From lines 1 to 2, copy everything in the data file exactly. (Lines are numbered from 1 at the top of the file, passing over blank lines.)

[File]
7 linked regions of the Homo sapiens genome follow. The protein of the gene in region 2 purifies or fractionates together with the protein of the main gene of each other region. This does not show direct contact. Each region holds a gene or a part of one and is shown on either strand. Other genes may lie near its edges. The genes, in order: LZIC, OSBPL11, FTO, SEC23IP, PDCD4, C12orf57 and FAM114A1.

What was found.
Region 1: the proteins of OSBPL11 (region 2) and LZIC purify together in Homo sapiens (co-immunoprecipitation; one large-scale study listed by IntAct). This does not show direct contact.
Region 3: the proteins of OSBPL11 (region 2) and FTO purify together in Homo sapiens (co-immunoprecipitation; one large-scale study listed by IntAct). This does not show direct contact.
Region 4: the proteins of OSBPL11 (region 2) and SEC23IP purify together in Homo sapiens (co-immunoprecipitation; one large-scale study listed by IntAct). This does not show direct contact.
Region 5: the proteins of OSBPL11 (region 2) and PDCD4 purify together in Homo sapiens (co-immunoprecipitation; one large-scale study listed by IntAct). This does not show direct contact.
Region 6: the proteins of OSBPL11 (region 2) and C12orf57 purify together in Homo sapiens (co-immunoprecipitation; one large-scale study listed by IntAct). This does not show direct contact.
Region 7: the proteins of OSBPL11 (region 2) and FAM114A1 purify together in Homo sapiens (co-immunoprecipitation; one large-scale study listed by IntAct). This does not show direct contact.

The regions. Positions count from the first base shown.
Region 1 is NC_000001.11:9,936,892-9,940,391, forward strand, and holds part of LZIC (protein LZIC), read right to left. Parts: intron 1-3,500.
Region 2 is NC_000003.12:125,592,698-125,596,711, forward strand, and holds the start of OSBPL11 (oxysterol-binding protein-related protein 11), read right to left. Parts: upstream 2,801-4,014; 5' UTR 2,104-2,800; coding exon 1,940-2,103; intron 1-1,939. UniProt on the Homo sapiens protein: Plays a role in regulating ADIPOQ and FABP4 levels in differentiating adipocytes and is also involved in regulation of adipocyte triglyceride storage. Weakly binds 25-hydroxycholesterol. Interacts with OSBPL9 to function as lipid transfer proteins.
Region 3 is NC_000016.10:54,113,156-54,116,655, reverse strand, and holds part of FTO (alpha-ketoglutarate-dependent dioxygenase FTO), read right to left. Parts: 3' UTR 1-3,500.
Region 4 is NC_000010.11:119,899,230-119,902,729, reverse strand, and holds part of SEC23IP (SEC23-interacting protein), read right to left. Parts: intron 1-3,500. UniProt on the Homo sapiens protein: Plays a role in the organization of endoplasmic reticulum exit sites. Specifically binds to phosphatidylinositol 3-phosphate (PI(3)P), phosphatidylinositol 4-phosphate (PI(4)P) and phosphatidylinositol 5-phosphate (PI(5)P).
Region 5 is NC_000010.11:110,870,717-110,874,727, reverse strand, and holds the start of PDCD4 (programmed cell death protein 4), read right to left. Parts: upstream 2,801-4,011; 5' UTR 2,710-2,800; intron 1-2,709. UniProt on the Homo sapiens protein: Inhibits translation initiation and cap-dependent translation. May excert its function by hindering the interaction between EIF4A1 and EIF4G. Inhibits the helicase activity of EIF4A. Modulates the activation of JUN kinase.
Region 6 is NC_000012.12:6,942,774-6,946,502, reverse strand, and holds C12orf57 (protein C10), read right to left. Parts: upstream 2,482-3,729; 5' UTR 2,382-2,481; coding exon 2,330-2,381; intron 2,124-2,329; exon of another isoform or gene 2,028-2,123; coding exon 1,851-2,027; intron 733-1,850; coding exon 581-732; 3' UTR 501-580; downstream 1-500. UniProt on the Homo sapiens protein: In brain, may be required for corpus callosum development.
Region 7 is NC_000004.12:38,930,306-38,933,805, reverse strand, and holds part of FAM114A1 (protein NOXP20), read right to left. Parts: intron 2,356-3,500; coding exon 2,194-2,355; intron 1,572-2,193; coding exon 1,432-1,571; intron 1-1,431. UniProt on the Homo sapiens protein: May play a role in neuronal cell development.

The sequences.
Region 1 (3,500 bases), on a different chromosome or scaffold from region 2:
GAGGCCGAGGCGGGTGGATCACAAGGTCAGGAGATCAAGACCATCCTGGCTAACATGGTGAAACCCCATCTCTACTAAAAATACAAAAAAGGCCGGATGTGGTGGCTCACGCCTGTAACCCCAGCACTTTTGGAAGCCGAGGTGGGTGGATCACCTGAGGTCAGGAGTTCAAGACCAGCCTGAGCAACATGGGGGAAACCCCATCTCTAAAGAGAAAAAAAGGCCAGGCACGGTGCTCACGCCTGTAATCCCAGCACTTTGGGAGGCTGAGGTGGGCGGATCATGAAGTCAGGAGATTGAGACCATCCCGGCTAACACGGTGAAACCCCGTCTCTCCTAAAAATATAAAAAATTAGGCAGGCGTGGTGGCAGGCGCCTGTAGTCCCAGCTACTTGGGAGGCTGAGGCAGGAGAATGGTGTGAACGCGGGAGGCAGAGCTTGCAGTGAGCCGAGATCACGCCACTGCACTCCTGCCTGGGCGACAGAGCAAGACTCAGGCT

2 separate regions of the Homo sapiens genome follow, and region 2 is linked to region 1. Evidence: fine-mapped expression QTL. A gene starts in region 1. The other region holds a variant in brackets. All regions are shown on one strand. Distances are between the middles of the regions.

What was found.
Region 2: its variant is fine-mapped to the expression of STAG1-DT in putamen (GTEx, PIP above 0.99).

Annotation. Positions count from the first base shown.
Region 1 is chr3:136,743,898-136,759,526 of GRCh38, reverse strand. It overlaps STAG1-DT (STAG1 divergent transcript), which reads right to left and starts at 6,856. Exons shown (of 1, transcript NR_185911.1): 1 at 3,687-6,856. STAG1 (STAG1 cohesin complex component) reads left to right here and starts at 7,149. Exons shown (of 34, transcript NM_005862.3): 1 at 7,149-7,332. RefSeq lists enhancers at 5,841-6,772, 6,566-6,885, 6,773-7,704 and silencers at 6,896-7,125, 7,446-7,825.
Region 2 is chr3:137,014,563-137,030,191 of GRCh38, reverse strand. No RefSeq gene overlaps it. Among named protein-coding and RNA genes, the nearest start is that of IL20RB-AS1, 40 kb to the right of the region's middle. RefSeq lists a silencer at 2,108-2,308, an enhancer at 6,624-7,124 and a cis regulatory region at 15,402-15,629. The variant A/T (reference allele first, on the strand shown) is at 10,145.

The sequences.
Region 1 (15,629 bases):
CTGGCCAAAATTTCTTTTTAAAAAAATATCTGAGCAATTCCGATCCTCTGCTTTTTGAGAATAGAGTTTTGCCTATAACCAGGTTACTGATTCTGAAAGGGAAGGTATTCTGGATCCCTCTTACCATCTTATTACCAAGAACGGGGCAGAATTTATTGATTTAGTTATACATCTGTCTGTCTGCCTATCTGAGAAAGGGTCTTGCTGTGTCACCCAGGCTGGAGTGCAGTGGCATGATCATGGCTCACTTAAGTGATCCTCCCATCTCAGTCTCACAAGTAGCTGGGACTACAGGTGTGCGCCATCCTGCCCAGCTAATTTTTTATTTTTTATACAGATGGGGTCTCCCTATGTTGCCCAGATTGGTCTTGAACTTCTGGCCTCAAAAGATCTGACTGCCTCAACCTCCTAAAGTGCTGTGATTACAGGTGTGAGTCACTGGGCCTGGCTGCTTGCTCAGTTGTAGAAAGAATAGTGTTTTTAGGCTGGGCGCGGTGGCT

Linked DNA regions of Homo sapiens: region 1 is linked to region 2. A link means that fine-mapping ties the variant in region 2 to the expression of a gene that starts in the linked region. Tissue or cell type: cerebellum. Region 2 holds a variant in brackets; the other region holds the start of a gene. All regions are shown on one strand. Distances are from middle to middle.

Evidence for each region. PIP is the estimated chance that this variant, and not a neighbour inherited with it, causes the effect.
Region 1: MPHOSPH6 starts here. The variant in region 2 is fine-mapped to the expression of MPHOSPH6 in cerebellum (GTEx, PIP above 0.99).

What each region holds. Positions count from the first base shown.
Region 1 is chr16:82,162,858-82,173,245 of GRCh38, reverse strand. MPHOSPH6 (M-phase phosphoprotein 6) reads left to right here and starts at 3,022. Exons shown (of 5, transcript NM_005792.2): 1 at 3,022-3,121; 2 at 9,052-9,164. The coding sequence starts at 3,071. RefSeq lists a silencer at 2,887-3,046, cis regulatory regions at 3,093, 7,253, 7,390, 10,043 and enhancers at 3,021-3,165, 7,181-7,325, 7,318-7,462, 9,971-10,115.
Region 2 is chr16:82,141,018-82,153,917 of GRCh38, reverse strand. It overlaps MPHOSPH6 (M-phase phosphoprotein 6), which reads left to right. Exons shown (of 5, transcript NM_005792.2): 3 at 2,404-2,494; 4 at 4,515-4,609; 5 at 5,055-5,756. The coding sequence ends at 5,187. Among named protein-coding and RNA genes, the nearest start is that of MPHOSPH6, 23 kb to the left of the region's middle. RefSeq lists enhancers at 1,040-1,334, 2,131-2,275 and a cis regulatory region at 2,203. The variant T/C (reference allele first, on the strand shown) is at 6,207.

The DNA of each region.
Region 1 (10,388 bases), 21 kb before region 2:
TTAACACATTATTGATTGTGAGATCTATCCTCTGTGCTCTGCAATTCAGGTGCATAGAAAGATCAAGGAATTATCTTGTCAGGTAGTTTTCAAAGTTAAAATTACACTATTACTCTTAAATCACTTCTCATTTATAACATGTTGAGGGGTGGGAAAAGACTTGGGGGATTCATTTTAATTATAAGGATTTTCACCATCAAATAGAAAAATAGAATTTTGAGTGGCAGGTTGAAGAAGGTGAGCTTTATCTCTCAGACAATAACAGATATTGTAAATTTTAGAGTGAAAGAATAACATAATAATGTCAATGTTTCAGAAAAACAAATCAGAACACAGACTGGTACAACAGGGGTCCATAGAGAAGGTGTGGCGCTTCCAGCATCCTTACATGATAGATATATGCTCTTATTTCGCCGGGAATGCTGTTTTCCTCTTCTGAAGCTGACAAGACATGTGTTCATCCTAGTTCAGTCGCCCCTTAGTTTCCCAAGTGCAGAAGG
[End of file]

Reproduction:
7 linked regions of the Homo sapiens genome follow. The protein of the gene in region 2 purifies or fractionates together with the protein of the main gene of each other region. This does not show direct contact. Each region holds a gene or a part of one and is shown on either strand. Other genes may lie near its edges. The genes, in order: LZIC, OSBPL11, FTO, SEC23IP, PDCD4, C12orf57 and FAM114A1.

What was found.